Journalist/blogger Jim Romenesko resigns
from Poynter after questions of "incomplete attribution" in his stories.The Poynter Institute
, which trains journalists and promotes ethical journalism practices, has served as the online home of Jim Romenesko's eponymous blog
on daily news and the media for the past 12 years. Julie Moos, Director of Poynter Online, apparently
getting ahead of a story by an assistant editor at the Columbia Journalism Review, revealed
yesterday that several of Romenesko's stories had used passages from attributed sources, but had failed to use quotation marks to denote that the passage was taken verbatim from the original source. Here's Moos:
As a reader, I assume text originated with the writer unless quotation marks or blockquotes indicate otherwise. It is incumbent upon the writing and publishing team to signal the reader as clearly as possible. We did not.
Moos provided an example of this type of "incomplete attribution" in one of Romenesko's stories, which were not edited by Poynter staff before being published online. Romenesko, who was planning to semi-retire early next year anyway, tendered his resignation. Moos eventually accepted it.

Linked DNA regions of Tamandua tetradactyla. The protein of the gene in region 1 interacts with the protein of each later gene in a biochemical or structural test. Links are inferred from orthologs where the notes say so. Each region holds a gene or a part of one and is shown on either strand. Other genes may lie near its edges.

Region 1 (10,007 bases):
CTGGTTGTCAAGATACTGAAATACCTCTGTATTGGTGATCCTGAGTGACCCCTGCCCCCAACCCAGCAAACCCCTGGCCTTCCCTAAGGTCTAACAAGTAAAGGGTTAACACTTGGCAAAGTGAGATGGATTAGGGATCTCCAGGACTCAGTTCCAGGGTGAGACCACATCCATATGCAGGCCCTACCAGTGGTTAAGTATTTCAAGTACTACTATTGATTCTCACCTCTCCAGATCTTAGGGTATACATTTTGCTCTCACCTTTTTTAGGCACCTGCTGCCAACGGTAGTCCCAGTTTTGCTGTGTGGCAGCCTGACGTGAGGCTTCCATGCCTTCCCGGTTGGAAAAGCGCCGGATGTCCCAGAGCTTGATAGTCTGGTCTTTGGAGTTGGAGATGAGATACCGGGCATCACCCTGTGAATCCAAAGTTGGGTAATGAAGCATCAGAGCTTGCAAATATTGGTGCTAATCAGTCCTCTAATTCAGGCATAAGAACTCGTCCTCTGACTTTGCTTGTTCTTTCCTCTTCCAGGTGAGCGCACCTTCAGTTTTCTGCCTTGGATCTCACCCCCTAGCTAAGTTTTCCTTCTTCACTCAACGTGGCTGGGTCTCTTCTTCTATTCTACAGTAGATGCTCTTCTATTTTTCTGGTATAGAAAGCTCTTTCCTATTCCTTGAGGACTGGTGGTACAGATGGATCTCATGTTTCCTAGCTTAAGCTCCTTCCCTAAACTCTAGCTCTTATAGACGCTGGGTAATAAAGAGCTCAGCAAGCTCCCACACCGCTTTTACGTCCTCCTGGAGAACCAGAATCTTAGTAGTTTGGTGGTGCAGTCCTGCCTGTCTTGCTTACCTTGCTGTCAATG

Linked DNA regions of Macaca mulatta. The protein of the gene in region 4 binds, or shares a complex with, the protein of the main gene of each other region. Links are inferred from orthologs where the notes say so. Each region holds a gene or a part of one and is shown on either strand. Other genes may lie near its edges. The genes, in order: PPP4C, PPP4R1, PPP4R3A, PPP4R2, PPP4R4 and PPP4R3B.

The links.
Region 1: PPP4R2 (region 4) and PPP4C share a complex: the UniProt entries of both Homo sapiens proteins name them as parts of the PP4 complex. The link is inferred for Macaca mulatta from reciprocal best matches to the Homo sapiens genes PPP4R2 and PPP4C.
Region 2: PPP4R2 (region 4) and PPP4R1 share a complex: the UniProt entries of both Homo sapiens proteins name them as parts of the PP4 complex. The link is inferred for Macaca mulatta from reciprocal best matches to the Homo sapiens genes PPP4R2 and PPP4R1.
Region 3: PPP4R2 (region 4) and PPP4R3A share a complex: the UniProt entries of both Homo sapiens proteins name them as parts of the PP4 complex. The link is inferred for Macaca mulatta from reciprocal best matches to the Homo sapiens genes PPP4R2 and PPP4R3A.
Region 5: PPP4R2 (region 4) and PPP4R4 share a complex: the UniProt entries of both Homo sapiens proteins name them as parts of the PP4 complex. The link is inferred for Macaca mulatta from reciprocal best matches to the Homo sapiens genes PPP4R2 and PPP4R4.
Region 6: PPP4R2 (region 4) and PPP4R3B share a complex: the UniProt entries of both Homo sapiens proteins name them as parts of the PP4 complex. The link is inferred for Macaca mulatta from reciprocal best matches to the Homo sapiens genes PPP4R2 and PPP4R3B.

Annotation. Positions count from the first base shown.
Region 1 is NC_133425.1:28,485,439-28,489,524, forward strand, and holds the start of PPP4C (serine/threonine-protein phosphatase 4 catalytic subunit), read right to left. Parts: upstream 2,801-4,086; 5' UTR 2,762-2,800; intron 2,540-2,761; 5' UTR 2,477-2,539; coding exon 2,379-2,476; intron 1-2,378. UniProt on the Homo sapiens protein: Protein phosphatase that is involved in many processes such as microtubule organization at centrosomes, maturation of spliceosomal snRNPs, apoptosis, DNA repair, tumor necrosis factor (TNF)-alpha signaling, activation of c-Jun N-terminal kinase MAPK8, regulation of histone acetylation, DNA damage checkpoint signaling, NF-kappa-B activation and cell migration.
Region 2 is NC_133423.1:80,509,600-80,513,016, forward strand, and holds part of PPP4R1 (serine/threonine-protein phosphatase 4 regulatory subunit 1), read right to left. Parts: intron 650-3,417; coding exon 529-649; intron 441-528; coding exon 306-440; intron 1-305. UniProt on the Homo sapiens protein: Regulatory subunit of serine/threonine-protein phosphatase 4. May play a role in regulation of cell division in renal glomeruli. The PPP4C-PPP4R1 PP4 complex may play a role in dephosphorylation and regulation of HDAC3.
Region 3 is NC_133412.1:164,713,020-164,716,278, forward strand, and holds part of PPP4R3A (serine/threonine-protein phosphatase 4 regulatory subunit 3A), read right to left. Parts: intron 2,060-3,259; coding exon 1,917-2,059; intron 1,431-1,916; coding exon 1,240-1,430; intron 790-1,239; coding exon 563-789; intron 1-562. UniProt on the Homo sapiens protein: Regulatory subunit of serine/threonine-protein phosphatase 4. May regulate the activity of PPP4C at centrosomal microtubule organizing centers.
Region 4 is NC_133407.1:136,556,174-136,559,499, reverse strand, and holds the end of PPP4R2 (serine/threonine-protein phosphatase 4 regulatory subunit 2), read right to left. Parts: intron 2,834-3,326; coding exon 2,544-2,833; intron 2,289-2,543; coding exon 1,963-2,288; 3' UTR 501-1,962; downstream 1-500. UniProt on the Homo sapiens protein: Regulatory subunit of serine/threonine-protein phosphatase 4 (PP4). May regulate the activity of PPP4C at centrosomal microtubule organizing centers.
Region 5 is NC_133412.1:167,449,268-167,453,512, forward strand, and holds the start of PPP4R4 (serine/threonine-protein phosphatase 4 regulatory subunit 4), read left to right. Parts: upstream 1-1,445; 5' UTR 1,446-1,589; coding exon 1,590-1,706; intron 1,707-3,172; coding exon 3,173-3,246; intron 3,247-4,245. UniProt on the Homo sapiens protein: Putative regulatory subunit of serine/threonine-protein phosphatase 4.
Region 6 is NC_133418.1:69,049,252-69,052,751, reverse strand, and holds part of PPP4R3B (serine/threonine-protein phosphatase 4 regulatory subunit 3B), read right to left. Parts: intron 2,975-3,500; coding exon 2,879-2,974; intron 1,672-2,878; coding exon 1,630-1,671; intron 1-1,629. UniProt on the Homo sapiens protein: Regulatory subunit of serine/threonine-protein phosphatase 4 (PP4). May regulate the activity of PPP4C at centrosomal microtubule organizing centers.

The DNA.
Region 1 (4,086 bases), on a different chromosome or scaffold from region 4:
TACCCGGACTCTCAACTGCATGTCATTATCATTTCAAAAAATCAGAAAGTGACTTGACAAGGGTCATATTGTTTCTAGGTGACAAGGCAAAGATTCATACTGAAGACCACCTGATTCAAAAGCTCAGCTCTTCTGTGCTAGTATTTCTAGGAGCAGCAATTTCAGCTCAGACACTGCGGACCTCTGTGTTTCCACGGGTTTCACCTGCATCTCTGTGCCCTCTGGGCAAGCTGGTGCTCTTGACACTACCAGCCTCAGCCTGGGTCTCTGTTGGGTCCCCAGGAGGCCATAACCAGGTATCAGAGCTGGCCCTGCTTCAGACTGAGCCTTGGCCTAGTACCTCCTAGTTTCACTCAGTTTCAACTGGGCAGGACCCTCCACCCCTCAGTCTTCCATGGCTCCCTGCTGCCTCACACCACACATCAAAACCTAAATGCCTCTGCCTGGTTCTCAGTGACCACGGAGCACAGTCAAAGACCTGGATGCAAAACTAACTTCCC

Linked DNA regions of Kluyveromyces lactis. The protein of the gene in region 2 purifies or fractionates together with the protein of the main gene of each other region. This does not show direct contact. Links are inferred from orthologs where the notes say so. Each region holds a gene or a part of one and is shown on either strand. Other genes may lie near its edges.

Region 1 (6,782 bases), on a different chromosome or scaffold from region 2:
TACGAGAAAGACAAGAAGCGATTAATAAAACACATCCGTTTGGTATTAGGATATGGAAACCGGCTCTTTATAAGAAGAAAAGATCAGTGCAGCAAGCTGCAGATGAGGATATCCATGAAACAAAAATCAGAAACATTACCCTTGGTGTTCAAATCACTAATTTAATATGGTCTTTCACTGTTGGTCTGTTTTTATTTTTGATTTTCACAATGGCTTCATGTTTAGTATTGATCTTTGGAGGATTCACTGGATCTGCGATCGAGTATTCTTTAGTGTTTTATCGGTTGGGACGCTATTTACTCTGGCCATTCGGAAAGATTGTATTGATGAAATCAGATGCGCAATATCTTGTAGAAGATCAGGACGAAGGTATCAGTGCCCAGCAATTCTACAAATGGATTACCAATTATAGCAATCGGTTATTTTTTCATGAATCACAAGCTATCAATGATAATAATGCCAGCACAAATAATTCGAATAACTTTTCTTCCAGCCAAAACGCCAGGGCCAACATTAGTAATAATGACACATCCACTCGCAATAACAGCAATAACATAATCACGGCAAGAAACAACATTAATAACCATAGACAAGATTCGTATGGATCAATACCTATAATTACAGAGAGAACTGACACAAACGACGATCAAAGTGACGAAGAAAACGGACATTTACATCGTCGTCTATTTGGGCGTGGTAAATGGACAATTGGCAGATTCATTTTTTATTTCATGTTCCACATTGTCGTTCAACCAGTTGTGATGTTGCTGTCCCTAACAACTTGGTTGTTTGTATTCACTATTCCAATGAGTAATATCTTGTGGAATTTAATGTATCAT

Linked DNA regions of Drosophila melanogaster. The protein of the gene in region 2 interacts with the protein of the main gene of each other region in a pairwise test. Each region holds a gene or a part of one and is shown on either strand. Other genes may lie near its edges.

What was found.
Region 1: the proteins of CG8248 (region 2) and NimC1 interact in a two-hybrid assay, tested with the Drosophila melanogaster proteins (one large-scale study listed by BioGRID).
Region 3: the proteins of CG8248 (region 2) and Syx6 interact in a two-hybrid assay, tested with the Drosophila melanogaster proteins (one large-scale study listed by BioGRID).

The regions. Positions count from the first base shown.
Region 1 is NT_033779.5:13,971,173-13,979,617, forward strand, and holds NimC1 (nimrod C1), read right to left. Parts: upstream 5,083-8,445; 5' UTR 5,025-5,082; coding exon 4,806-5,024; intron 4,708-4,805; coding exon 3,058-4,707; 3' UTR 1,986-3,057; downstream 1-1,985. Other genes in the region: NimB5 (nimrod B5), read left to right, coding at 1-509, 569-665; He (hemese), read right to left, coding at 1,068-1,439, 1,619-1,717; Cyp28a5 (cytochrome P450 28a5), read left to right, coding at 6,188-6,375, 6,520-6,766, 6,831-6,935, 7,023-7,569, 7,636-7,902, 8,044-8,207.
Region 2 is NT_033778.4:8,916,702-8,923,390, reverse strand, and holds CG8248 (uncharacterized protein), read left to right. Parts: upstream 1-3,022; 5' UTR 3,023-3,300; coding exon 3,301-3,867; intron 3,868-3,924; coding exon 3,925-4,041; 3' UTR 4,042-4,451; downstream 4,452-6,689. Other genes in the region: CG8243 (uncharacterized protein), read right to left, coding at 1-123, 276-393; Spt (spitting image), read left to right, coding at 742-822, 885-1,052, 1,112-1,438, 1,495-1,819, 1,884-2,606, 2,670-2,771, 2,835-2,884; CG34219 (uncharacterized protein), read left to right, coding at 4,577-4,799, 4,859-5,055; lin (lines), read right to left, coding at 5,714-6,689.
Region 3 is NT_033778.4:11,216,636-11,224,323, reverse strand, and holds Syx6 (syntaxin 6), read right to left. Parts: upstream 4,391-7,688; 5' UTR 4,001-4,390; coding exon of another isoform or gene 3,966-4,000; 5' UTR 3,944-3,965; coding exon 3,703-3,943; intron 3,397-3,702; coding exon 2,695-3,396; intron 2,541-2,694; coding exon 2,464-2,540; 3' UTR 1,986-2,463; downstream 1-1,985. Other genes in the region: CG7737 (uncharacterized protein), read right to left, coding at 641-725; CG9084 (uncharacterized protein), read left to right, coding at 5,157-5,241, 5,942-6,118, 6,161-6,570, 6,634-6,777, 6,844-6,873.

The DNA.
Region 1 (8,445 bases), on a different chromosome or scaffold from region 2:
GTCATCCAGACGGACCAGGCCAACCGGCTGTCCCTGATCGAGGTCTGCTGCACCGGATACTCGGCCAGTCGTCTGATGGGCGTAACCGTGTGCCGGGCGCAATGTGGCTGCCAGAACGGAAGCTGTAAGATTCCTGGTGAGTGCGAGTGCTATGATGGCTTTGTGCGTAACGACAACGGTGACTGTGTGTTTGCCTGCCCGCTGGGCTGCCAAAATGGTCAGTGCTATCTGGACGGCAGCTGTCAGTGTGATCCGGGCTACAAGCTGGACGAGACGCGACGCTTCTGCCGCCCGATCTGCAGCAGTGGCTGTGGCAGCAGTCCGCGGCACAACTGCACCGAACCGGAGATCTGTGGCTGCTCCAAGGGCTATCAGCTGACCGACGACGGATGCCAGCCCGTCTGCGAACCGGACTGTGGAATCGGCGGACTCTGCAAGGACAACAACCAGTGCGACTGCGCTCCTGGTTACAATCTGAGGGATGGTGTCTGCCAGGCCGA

Media critics have weighed in
, with most supporting Romenesko, arguing that he never took credit for original reporting and was simply aggregating links. One comment on Moos's post read, "FWIW, as someone who Romenesko has linked various times, I have never given, nor could I imagine giving, a crap about this practice." But, Erik Wemple, writing in his blog
for The Washington Post, noted how complicated the issue was:
Moos has a legitimate technical point to address. Follow the logic trail: Romenesko routinely used quotation marks in his summaries; those quotation marks identified text that came directly from the linked story; other text didn’t carry quotation marks. Shouldn’t that always indicate original writing? Isn’t that a standard that wins nods from everyone in the industry?
As he told the New York Times
in August, Romenesko will be starting a new blog enterprise
early next year with his own original reporting. No word on whether he will change how he incorporates material taken from other sources.